Finished the day at Jim Beam, the very largest of all the distilleries visited. Much more commercialized than the others but still enjoyable.

Dinner at the Butchertown Grocery for some remarkable high-end cuisine to finish up the trip.

All in all, a great trip worth repeating.


Wednesday, October 12, 2016

Luke Cage and Some Random Beers I've Tried this Week

Like millions of other viewers, I binged on Luke Cage over the weekend. As a fan of Netflix's prior projects like "Daredevil" and "Jessica Jones" I was looking forward to this series.

And it did not disappoint. 

Filled with action, tension and some amazing music I thought the series did a great job of depicting Power Man, Luke Cage.

Was it perfect? Nope. 

The plot was about as straight forward as one could envision. Very, very little in the way of genuine surprises or twists. Another aspect which kind of irked me was the lack of creativity during the fight scenes. Most of Cage's moves involved hurling bad guys about the room ala "The Incredible Hulk" TV show or even "The Six Million Dollar Man". Even the final showdown was little more than a super-powered slugfest. I was hoping to get a taste of the famous Daredevil "Hallway Fight Scene" which is up there with the very best combat choreography ever filmed.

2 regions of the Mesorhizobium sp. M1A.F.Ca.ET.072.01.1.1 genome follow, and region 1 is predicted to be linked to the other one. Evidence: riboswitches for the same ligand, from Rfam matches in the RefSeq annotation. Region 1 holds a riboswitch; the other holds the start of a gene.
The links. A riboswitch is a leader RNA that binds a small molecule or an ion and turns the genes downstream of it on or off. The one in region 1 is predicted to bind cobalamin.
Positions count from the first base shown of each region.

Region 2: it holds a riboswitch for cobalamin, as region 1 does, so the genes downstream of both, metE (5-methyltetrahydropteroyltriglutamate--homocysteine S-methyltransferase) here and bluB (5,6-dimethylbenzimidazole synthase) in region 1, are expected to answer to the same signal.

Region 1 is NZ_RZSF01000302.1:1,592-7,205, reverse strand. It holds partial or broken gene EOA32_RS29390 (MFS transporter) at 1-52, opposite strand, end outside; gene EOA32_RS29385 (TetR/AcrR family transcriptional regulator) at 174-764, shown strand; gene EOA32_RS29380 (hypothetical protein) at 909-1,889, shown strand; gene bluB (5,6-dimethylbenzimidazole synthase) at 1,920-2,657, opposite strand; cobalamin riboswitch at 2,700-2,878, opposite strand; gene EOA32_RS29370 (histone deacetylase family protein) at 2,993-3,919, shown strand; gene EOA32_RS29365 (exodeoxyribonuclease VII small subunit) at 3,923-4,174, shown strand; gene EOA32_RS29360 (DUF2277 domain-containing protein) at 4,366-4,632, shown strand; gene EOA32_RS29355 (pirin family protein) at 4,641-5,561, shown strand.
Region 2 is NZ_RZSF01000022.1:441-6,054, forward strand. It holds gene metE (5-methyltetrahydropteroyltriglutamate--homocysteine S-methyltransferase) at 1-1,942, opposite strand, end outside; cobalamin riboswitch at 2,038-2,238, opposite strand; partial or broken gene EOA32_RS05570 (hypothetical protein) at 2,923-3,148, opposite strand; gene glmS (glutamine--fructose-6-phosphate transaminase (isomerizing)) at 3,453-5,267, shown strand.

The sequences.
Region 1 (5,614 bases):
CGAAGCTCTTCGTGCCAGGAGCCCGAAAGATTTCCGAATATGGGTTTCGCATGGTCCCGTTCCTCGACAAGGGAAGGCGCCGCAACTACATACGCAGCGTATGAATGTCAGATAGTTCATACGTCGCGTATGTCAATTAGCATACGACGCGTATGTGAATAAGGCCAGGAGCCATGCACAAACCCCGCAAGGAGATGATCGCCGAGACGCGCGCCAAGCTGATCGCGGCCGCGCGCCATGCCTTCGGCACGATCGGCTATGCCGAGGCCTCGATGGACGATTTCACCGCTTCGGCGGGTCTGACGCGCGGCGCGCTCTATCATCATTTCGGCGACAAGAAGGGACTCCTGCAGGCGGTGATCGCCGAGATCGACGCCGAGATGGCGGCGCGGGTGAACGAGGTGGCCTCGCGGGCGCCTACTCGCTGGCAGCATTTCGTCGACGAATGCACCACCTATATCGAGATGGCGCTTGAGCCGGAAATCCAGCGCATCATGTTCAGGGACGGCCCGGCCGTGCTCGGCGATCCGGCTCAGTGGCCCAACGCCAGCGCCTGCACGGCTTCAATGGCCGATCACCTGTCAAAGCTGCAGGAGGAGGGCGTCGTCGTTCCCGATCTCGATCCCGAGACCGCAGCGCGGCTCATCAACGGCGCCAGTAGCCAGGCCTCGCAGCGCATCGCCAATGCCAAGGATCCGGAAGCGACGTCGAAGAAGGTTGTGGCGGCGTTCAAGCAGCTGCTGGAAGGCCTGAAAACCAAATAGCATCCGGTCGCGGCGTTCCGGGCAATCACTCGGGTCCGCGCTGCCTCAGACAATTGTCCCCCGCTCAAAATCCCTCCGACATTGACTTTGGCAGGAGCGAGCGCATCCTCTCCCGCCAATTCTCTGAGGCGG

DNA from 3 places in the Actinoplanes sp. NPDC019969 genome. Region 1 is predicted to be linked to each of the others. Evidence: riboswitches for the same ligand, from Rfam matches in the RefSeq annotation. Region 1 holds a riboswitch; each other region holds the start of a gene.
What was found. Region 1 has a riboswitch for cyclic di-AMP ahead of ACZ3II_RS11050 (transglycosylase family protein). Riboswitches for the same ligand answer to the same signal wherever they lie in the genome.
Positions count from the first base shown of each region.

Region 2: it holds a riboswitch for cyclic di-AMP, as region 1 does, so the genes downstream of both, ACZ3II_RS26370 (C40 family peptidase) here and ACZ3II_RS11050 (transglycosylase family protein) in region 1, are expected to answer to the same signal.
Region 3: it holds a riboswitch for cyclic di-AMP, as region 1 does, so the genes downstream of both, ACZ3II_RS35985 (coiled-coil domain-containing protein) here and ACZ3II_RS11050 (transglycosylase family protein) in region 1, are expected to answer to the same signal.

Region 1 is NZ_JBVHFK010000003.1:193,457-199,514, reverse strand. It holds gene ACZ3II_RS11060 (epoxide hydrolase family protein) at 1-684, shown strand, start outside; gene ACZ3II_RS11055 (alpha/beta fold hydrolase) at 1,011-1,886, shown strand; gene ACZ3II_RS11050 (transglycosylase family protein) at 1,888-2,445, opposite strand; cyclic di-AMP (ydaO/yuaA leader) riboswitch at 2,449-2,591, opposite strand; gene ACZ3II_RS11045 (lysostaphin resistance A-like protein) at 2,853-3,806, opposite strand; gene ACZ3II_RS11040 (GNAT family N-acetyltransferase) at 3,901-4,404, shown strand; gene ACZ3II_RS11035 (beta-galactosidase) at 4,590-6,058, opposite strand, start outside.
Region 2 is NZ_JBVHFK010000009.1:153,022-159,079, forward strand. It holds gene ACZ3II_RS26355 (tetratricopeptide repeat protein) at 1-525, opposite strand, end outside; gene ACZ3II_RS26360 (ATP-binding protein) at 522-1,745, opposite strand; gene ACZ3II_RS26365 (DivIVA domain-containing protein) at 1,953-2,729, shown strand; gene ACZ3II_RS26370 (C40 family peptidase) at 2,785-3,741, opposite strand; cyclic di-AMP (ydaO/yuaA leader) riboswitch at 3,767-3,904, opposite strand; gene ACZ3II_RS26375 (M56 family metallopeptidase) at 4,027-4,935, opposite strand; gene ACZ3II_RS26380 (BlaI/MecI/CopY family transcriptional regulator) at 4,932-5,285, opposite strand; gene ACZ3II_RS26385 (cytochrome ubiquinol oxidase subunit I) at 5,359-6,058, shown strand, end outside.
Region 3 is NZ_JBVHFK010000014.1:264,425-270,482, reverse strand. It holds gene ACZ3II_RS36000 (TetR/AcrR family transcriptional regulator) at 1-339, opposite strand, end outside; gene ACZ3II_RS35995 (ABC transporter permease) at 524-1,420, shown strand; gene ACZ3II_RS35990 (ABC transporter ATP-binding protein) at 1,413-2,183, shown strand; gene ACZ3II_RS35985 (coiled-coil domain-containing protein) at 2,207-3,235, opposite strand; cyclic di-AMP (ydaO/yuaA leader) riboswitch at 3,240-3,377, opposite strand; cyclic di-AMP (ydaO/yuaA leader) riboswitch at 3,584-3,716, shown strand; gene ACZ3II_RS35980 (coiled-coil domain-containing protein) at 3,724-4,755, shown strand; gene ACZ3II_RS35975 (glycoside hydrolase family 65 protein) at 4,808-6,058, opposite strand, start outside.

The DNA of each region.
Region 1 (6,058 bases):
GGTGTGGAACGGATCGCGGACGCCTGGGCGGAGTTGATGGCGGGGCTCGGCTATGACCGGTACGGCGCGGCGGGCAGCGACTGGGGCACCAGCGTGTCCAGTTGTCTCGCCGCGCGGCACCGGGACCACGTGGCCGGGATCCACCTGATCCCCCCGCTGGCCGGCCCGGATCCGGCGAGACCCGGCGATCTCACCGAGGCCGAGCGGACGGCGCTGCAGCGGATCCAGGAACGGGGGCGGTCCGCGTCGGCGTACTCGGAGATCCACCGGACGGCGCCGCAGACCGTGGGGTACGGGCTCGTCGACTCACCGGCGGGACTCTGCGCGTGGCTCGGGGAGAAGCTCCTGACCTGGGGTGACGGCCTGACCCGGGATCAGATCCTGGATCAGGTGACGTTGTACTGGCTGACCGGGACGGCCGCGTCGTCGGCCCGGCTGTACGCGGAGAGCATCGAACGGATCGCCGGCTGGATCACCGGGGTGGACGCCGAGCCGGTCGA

Those minor flaws aside, it was a powerful and well-acted series. And the scenes of everyday life in Harlem were exceptional to view. 

I also drank some beer while watching it, which should come as no surprise to anybody who knows me.

Atwater Dirty Blonde: Watery, golden, fizzy with hint of citrus. Pretty weak. (2/5)

Diabolical IPA (North Peak Brewery): Pine and citrus, bitter aftertaste, bottle looks like a recycled Red Stripe. Average IPA (2.5/5)

Atwater Decadent Chocolate Ale:  What can I say? Dark Chocolate + ale. Nasty stuff which I'll never try again. Killed my sense of taste for the rest of the night. (0.5/5)